Monday, January 14, 2013
Water War continues to Rage!
Weekly Opinion Editorial
Water War Continues to Rage!
by Steve Fair
Last week, the U.S. Supreme Court agreed to hear the water rights case brought by the Tarrant Regional Water District against the State of Oklahoma. The Obama administration took the Texans side and asked the Supreme Court to take the case which gives Oklahomans another reason to not like the President. Tarrant Regional Water District (“TRWD”) provides water to more than 1.7 million Texans in an 11-county area of North Texas, and wants to buy water from Oklahoma. However, Oklahoma isn’t selling. The Oklahoma state legislature enacted statutes back in 2006 that impose restrictions on water sales across state lines which, as a practical matter, prevent the interstate sale of Oklahoma water to the TRWD.
In 2007, TRWD sued in federal court to have those restrictions lifted, arguing that under the Commerce Clause of the US Constitution, state laws that discriminate against other states regarding water are unconstitutional.
The North Texas group has contended that water in Oklahoma is theirs and should be diverted to their growing area. According to a 1980 compact among Oklahoma, Texas, Arkansas and Louisiana, each of the four states would share in the water that flows through the Red River and its tributaries.
The Tarrant County Water District contends the Red River compact agreement gives Texas the right to twenty five percent share even if it has to get water from inside Oklahoma’s borders. The Obama administration’s U.S. Justice Department agrees, saying that section of the compact makes no reference to state boundaries. But two federal courts have agreed with Oklahoma's argument that the state has the right to enact laws protecting water within its boundaries. TRWD has lost in both federal district court and the Tenth Circuit Court.
The Appellate Court decided that Oklahoma statutes which precluded water being sold to users in Texas did not violate the Commerce Clause because the Red River Compact preempted it. The Red River Compact, which was signed by Texas, Oklahoma, Louisiana and Arkansas in 1978 and approved by Congress in 1980, divided the water from the Red River and its tributaries among the states involved. The Compact grants the four states authority over the water allocated to them within their borders. The Tenth Circuit held Texas to its bargain on the Compact and agreed with Oklahoma that the refusal to sell Oklahoma water to Texas users does not violate the Commerce Clause. But the Texans and the Obama administration will just not let it go.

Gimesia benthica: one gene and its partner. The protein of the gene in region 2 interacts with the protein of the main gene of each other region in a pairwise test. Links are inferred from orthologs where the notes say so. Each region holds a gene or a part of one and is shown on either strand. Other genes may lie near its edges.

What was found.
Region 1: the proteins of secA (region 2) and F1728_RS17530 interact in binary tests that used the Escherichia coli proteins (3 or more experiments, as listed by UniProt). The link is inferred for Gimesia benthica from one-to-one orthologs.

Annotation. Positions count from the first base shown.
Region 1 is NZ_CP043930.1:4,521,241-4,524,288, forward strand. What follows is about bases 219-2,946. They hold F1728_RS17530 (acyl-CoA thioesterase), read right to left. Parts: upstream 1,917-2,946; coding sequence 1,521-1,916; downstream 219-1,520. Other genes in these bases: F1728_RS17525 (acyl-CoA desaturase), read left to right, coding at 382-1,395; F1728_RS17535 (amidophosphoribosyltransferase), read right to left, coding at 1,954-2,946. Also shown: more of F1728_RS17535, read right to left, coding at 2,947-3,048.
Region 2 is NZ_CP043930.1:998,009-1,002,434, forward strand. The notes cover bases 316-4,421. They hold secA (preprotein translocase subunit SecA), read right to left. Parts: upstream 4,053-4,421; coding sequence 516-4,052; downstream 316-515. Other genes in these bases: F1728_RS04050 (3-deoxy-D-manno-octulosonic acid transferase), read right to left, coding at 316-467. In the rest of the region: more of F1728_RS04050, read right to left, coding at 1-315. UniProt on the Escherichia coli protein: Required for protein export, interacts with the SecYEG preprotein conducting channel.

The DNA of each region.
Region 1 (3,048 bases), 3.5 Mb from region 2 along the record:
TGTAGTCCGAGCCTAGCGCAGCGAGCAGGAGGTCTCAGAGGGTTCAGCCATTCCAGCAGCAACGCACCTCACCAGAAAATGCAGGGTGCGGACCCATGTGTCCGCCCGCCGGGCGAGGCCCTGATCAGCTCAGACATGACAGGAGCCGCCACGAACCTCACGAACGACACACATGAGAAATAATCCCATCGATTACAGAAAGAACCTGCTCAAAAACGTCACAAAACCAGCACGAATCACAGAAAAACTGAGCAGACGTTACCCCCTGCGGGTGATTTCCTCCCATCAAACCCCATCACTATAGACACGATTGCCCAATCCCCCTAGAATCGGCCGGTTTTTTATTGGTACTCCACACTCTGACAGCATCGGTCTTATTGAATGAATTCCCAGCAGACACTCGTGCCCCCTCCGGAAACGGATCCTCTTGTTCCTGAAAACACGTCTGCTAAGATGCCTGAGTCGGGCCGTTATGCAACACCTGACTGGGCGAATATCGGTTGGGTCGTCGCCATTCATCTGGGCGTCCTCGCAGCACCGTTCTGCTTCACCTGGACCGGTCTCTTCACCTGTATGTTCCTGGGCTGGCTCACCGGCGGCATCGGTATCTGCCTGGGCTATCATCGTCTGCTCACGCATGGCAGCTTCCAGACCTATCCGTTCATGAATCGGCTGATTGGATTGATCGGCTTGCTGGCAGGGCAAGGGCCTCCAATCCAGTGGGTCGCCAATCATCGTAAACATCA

The fundamental question concerning the water issue is: If you own something someone else wants and needs, but you don’t want to sell it, are you within your rights to keep it and not sell it?
According to the Obama administration, you do not have a right to not sell. We have always known the President is passionate about redistributing wealth, but now it appears he favors redistributing natural resources that rightfully belong to our state.
Oklahoma needs to keep our water. In their Comprehensive Report on Oklahoma’s Water published in October 2011, (http://journalrecord.com/wp-files//ocwp-executive-rpt-final.pdf) the Oklahoma Water Resources Board pointed out that statewide consumption and demand for water in the state will increase by one third in the next 47 years. Crop irrigation is forecasted to be the largest water use, about 36% of the total demand. Oil and gas water use will experience the largest growth statewide, triple what it is currently. The report goes on to state that Oklahoma has been in a prolonged state of drought and that trend is expected to continue.
The bottom line is Oklahoma doesn’t have ‘excess’ water to sell off. For the federal government to attempt to force Oklahoma to sacrifice a precious natural resource like our water is unconstitutional and socialist. This issue is about states rights and let’s hope the U.S. Supreme Court upholds the lower court’s rulings.